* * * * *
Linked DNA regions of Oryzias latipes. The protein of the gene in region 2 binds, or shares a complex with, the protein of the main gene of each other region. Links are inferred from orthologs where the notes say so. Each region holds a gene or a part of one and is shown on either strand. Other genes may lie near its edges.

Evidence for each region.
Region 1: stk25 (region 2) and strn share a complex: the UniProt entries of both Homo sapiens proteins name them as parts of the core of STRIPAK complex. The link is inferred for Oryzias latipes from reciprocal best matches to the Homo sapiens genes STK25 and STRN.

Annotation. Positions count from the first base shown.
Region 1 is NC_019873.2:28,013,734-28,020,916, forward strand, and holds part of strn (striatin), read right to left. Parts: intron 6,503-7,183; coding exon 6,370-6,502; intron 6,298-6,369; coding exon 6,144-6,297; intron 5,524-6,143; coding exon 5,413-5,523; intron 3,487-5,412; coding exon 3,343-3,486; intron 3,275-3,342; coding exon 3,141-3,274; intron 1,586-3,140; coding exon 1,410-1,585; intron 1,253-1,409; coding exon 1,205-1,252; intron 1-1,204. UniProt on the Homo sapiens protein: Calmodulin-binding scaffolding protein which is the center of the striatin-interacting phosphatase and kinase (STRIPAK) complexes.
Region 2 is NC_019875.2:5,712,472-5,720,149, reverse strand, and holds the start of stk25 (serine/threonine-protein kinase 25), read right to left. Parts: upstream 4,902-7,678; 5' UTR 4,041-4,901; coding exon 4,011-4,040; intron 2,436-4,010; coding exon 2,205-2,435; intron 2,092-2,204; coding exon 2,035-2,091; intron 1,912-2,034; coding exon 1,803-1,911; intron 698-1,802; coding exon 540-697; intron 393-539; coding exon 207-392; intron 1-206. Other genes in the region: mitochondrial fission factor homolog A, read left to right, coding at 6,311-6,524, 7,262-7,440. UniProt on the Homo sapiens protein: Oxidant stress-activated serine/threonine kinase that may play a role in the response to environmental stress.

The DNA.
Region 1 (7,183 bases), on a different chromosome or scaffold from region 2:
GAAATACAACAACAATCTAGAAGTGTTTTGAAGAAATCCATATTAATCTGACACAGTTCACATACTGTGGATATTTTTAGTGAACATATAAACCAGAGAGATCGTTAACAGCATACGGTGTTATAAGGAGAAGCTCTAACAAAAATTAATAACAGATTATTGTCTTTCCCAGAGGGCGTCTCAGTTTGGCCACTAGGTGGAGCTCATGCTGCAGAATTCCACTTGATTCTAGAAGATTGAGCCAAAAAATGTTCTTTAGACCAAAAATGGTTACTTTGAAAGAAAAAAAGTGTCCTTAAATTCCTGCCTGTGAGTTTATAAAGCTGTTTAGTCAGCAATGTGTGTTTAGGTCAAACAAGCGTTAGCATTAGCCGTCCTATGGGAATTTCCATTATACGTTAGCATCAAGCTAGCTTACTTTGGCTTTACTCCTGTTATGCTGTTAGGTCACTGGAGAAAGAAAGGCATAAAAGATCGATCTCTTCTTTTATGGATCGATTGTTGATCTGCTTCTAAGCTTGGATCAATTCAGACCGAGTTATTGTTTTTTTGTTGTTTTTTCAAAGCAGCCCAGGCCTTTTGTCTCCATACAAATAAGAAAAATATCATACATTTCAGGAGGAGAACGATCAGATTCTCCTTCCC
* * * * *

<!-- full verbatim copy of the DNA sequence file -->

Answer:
Linked DNA regions of Oryzias latipes. The protein of the gene in region 2 binds, or shares a complex with, the protein of the main gene of each other region. Links are inferred from orthologs where the notes say so. Each region holds a gene or a part of one and is shown on either strand. Other genes may lie near its edges.

Evidence for each region.
Region 1: stk25 (region 2) and strn share a complex: the UniProt entries of both Homo sapiens proteins name them as parts of the core of STRIPAK complex. The link is inferred for Oryzias latipes from reciprocal best matches to the Homo sapiens genes STK25 and STRN.

Annotation. Positions count from the first base shown.
Region 1 is NC_019873.2:28,013,734-28,020,916, forward strand, and holds part of strn (striatin), read right to left. Parts: intron 6,503-7,183; coding exon 6,370-6,502; intron 6,298-6,369; coding exon 6,144-6,297; intron 5,524-6,143; coding exon 5,413-5,523; intron 3,487-5,412; coding exon 3,343-3,486; intron 3,275-3,342; coding exon 3,141-3,274; intron 1,586-3,140; coding exon 1,410-1,585; intron 1,253-1,409; coding exon 1,205-1,252; intron 1-1,204. UniProt on the Homo sapiens protein: Calmodulin-binding scaffolding protein which is the center of the striatin-interacting phosphatase and kinase (STRIPAK) complexes.
Region 2 is NC_019875.2:5,712,472-5,720,149, reverse strand, and holds the start of stk25 (serine/threonine-protein kinase 25), read right to left. Parts: upstream 4,902-7,678; 5' UTR 4,041-4,901; coding exon 4,011-4,040; intron 2,436-4,010; coding exon 2,205-2,435; intron 2,092-2,204; coding exon 2,035-2,091; intron 1,912-2,034; coding exon 1,803-1,911; intron 698-1,802; coding exon 540-697; intron 393-539; coding exon 207-392; intron 1-206. Other genes in the region: mitochondrial fission factor homolog A, read left to right, coding at 6,311-6,524, 7,262-7,440. UniProt on the Homo sapiens protein: Oxidant stress-activated serine/threonine kinase that may play a role in the response to environmental stress.

The DNA.
Region 1 (7,183 bases), on a different chromosome or scaffold from region 2:
GAAATACAACAACAATCTAGAAGTGTTTTGAAGAAATCCATATTAATCTGACACAGTTCACATACTGTGGATATTTTTAGTGAACATATAAACCAGAGAGATCGTTAACAGCATACGGTGTTATAAGGAGAAGCTCTAACAAAAATTAATAACAGATTATTGTCTTTCCCAGAGGGCGTCTCAGTTTGGCCACTAGGTGGAGCTCATGCTGCAGAATTCCACTTGATTCTAGAAGATTGAGCCAAAAAATGTTCTTTAGACCAAAAATGGTTACTTTGAAAGAAAAAAAGTGTCCTTAAATTCCTGCCTGTGAGTTTATAAAGCTGTTTAGTCAGCAATGTGTGTTTAGGTCAAACAAGCGTTAGCATTAGCCGTCCTATGGGAATTTCCATTATACGTTAGCATCAAGCTAGCTTACTTTGGCTTTACTCCTGTTATGCTGTTAGGTCACTGGAGAAAGAAAGGCATAAAAGATCGATCTCTTCTTTTATGGATCGATTGTTGATCTGCTTCTAAGCTTGGATCAATTCAGACCGAGTTATTGTTTTTTTGTTGTTTTTTCAAAGCAGCCCAGGCCTTTTGTCTCCATACAAATAAGAAAAATATCATACATTTCAGGAGGAGAACGATCAGATTCTCCTTCCC